Around Illinois and across the country, a common thread runs through many anti-truancy initiatives: Outreach workers visit the homes of absent elementary students, try to decipher why they're not attending and then help those families overcome the barriers.
The Chicago Public Schools dismissed its army of truancy officers in a 1992 cost-cutting measure, but the home visits don't necessarily have to be made by school employees, experts say. One example of that approach is taking place in Logan Square at Kelvyn Park High School.
Maricela Hernandez and Reyna Romero tapped on the window of a ramshackle wood frame home on a recent freezing morning. From inside the house, a gruff voice shouted, "What?" and then the father of a truant youth swung the door open, scowled and cursed.
Unruffled and polite, Hernandez and Romero displayed the plastic cards identifying them as "parent mentors" from the school.
Paid by the neighborhood association for five hours of work a day, they often labor into the afternoons at the massive red-brick schoolhouse, writing reports and preparing for the next day's visits.
The women always pair up for safety. Hernandez takes the wheel of her dark green Blazer as the women drive from home to home.
They have visited about 100 families in the last month and say that in most cases, they succeeded in at least getting the youth and his or her parents to the school to meet with the attendance clerk.
"Sometimes the house is dark or the address isn't right," Romero said. In those cases, the women comb the nearby streets, checking laundromats and homeless shelters, and call the truant's relatives.
"You can't just make a visit and say, that's it," Hernandez said. "You have to keep following these kids and find out what they need, and get the parent to come in to the school and win that trust."
They recently found a Kelvyn Park sophomore and his family huddled in a boarded-up bungalow without utilities. "From the outside, it looked completely empty," Hernandez said. The father, an undocumented Salvadoran immigrant, was out of work and raising the 16-year-old boy and a second son alone.
She said that they were able to help the family get food and clothing. "When they don't have food, clothes and jobs, school becomes secondary," Hernandez said.
State Rep. Mary Flowers, D-Chicago, said she is uncomfortable with parent outreach workers because families often need services that can be marshaled only by credentialed social workers or school professionals.
"I want truant officers back in the schools — not just to find the children, but to bring them services," Flowers said.
But Terry Spradlin, who helps run an educational policy institute at Indiana University, said there can be a benefit to the peer-to-peer relationship as long as the parent outreach workers have proper training.
For their part, Hernandez and Romero say they tap the neighborhood association to connect families to food pantries, donated clothes and free legal services. "The resources are there, but the parents don't know how to access the resources," Romero said.
Going to court
Chicago officials have shunned any anti-truancy measures that could be considered punitive — from imposing fines on parents to reducing their public aid and housing benefits. City officials say they fear such measures would hurt struggling families.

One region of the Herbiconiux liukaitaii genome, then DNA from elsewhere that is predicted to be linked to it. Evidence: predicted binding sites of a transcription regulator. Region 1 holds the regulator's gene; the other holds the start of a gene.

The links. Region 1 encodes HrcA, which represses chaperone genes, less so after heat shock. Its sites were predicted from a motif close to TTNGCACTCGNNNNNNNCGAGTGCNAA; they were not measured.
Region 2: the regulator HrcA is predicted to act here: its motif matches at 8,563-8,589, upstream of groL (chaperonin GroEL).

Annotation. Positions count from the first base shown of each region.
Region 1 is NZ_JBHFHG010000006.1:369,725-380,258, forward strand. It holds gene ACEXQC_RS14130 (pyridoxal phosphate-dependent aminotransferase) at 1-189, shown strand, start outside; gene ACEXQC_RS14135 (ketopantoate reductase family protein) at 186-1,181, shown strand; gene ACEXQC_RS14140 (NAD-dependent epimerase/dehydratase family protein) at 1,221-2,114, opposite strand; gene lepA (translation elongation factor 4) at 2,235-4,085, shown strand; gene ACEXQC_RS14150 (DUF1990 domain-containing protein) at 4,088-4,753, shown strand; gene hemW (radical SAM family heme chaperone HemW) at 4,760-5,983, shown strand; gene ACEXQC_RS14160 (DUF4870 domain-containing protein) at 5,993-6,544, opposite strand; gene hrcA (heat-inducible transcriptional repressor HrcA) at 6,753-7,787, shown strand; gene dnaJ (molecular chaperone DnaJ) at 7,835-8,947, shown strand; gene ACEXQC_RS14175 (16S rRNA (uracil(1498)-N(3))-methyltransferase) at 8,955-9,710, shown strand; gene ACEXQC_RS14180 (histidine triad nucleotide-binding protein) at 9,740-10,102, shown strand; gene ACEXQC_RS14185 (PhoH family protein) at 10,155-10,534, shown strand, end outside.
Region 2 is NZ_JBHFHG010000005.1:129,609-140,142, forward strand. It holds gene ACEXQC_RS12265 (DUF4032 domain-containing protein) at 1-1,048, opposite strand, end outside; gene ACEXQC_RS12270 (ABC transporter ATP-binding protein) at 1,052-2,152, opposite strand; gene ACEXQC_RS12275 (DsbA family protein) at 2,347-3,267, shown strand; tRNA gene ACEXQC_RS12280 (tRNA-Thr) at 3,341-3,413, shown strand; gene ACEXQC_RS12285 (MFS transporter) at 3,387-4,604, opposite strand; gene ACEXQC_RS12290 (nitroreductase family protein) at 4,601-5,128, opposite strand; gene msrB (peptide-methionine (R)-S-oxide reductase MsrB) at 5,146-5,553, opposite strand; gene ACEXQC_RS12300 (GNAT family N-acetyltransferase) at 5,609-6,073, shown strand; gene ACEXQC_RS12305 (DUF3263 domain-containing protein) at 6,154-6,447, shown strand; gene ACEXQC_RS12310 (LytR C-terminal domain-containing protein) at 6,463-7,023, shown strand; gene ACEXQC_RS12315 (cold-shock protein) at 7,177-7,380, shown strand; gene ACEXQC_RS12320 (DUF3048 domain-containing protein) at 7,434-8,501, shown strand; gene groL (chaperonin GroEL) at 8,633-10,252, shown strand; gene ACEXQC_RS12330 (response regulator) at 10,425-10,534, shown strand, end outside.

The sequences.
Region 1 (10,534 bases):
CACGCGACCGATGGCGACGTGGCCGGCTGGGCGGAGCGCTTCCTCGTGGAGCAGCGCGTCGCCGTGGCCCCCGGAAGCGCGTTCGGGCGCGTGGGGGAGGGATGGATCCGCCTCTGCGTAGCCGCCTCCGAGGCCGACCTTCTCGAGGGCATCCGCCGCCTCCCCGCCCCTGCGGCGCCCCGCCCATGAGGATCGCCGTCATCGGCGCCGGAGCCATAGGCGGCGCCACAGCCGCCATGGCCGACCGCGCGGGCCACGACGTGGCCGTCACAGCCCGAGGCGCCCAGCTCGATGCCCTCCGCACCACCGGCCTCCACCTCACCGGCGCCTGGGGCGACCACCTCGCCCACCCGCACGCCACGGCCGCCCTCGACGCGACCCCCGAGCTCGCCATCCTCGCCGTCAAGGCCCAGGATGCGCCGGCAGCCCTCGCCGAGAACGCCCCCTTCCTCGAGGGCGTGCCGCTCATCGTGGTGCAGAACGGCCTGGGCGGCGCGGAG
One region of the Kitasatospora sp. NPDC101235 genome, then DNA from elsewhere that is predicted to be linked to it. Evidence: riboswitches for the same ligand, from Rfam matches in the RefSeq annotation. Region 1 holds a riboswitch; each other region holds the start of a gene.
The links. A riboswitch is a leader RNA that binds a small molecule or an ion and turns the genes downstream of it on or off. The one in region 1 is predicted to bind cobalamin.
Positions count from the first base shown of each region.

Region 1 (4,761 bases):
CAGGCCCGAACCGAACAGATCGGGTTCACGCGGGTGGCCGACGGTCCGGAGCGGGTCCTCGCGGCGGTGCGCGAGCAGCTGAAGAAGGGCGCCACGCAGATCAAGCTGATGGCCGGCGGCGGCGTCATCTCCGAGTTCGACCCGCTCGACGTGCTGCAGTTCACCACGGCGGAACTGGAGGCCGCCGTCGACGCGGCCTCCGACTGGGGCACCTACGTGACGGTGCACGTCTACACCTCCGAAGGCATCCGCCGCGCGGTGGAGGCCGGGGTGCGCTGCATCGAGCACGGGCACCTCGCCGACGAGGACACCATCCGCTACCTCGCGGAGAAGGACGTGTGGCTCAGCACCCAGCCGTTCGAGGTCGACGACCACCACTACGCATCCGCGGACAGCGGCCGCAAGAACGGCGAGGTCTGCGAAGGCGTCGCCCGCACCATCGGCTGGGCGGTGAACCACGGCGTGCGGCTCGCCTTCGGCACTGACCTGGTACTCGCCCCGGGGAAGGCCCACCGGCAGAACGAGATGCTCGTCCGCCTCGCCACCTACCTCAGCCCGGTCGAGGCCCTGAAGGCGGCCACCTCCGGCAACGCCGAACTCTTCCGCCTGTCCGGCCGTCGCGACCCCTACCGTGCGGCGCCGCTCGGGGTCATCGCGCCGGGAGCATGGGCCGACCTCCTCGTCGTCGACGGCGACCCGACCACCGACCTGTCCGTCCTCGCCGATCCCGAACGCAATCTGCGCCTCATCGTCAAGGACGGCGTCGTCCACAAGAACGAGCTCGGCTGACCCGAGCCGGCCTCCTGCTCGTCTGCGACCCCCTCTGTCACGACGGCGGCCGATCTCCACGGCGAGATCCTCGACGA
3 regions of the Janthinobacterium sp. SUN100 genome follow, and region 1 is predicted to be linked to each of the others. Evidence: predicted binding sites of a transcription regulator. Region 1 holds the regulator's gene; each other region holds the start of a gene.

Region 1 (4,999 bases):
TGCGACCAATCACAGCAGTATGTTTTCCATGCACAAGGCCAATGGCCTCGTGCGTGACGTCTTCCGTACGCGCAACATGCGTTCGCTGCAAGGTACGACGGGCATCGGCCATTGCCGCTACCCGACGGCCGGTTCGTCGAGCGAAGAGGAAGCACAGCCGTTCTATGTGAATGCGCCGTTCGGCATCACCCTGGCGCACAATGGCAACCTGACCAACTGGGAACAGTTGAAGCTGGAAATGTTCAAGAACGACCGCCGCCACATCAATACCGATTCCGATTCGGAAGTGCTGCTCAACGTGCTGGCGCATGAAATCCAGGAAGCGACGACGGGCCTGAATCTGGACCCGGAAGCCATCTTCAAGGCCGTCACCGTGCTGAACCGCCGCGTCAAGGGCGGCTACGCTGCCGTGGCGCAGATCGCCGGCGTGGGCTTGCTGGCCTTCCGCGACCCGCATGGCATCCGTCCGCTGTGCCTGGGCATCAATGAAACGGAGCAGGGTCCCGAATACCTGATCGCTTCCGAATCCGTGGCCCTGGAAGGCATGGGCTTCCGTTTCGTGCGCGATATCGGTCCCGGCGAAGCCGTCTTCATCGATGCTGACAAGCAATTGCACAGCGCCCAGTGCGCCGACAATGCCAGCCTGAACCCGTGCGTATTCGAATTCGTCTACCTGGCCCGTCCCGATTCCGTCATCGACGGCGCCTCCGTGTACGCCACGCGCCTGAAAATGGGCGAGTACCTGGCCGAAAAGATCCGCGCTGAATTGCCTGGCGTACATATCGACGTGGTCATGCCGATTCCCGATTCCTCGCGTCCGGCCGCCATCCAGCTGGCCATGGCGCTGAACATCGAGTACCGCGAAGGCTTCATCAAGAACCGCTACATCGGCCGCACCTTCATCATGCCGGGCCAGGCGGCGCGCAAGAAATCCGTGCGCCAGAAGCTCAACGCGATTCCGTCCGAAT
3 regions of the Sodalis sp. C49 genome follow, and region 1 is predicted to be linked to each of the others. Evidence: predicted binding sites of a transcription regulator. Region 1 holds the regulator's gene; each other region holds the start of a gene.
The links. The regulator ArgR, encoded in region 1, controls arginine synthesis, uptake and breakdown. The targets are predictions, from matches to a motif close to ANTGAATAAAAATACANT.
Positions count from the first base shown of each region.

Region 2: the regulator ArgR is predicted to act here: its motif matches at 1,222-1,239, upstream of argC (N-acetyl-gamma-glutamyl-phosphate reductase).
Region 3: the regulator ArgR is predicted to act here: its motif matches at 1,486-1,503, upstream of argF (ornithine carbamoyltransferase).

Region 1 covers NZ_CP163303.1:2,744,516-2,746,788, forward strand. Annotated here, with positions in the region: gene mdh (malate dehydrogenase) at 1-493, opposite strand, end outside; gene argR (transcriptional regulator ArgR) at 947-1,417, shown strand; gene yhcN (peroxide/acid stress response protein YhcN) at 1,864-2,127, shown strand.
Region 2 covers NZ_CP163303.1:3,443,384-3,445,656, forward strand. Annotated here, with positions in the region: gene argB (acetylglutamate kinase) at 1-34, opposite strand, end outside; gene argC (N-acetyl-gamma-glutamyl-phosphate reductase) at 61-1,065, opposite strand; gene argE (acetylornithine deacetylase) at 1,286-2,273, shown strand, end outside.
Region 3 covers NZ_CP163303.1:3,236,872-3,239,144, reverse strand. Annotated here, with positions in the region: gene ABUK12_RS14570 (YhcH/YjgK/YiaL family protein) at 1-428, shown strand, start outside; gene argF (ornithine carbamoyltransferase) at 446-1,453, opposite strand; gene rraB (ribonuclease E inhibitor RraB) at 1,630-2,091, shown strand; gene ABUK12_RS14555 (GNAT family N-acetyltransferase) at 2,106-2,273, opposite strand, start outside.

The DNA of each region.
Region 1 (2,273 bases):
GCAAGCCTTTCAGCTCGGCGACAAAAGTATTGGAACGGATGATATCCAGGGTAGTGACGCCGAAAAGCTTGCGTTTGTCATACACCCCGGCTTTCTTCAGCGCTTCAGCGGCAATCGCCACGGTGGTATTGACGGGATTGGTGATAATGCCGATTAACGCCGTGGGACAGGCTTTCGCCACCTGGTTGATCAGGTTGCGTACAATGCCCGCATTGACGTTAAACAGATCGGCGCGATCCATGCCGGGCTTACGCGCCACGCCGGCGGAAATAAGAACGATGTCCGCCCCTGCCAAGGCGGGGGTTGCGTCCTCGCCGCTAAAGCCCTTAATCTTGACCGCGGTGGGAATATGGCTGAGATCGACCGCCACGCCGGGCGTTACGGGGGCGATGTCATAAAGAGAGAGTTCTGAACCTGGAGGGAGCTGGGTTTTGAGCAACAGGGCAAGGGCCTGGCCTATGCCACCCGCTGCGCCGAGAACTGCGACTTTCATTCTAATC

But Michigan schools refer parents of children with 10 or more unexcused absences to prosecutors for educational neglect, a misdemeanor that carries a penalty of up to 90 days in jail.
Chief Wayne County juvenile prosecutor Robert Heimbuch said that before filing charges, his office participates in schoolhouse meetings with the families and school officials who can offer services and interventions. If the children return to school during the next three weeks, no charges are filed.
"More often than not, we end up finding out that there is an issue that is correctable," said Heimbuch, whose office last year resolved about 300 of the total 400 elementary grade cases at those initial meetings. "We want to prevent prosecution," he added.
Michigan Gov. Rick Snyder made elementary truancy a top priority this year, saying the missed classroom days fueled patterns of crime and welfare dependency that cycled through generations.
Because the state's cash-strapped schools can't hire new truancy officers, Snyder is placing state Department of Human Services social workers in the elementary schools of Detroit and three other blighted urban centers. By next year, caseworkers will be stationed in nearly every elementary school in those four districts, department spokesman David Akerly said.
"They have a desk at the school, but their office is their iPhone," Akerly said. "This is reallocating resources, not us opening a pile of money or a line-item."
In addition, under a new Michigan rule, parents can lose welfare cash benefits if their child has 10 or more unexcused absences in a year. The benefits are reinstated if the child returns to school for three consecutive weeks. Districts in Alaska and Georgia have similar policies.
Critics of Michigan's rule say entire families could lose the cash assistance if only one child is truant — even though other siblings may have perfect attendance records. Akerly said no families have yet faced a public aid cash assistance cutoff.
"Bottom line," he said, "we're hoping it's prevention."